A build up of excess calcium in the womb has been found as a possible cause behind some pre-term births, according to Dr. Irina Buhimscho of Nationwide Children’s Hospital in Columbus, Ohio. While it has long been blamed for causing kidney stones, as well as hardening arteries in older adults, tests involving 100 pregnant women, found that abnormal calcium deposits tended to make (normally) elastic amniotic sacs more prone to rupturing when clusters of multiprotein particles end up in the soft tissue rather than being deposited in the bones.
In fact, Buhimscho stated that she was inspired to conduct her study after she and her team noted that calcified plaques are frequently found in placentas after birth for unknown reasons, although they knew that amniotic fluid can produce the particles. At the same time, her team noted that the fluid surrounding preemies contained reduced levels of the fetuin-A protein meant to keep the calciprotein from traveling through the blood to the wrong place.
A birth is considered “preterm” when a child is born before 37 weeks of pregnancy have been completed and occurs in approximately 11%-13% of pregnancies in the US with nearly 60% of the cases involving twins, triplets, and other multiple deliveries, leaving them vulnerable to numerous life-long health problems. These can include RSV (respiratory syncytial virus) infection in their lungs; Intraventricular hemorrhage (bleeding in the brain); Patent ductus arterioles (caused when the connection between two major blood vessels near the heart don’t close properly resulting in breathing problems or heart failure); Necrotizing enterocolitis (a problem with a baby’s intestines); Retinopathy; Jaundice; Apnea; and Anemia, and so on.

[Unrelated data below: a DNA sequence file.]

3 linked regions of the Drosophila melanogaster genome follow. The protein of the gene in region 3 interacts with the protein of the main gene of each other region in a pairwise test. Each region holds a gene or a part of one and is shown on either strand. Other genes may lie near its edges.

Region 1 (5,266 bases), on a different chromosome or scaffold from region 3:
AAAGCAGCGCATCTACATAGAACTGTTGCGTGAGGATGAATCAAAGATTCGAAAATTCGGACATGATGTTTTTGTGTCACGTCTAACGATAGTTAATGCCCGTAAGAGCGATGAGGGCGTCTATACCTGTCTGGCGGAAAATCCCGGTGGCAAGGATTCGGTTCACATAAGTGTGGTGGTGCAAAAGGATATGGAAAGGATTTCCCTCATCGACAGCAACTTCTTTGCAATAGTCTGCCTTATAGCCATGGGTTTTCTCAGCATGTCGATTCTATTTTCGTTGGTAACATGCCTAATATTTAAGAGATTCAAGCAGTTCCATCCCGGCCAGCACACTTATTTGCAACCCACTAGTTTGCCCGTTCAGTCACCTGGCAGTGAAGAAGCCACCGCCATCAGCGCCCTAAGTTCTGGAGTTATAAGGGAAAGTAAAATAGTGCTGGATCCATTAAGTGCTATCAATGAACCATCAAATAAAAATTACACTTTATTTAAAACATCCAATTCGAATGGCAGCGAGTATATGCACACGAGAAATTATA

Meanwhile, federal officials are warning doctors that they may be over-testing their patients regarding vitamin D deficiencies that generally don’t exist, yet are causing them to take too many supplements they don’t need. In fact, a new report just published in today’s New England Journal of Medicine notes that “less than 6% of people in this country, ages 1-70 have any Vitamin D deficiency, and only 13% are in danger of not getting enough.”
In addition, author Dr. JoAnn Manson of Brigham and Women’s Hospital in Boston believes blood testing for Vitamin D deficiency should not be done at all unless there is evidence of bone loss. Yet despite this, Medicare reported an “83-fold”increase in Vitamin D testing from 2000-2010 to nearly 9 million in 2015, making it the 5th most common prescribed test just after cholesterol levels and ahead of blood sugar, urinary tract infections, and prostate screening, at a cost of $40 a piece.
Manson is one of the several advisors to the institute of Medicine, which set the Recommended dietary allowance for it, estimated to be between 400-600 international units daily.
Vitamin D is produced naturally by the body from sunlight and is needed to absorb calcium. While few foods contain Vitamin D naturally, many, including calcium-rich milk and other dairy products, as well as orange juice, tofu, breakfast cereals and bread are fortified with the nutrient. Meanwhile, other food sources of calcium include soybeans, figs, quinoa, okra; rutabaga; broccoli; dandelion leaves; spinach, chard, rhubarb and kale, as well as seaweeds such as kelp, wakame, and hijiki; almonds, hazelnuts, sesame, and pistachios;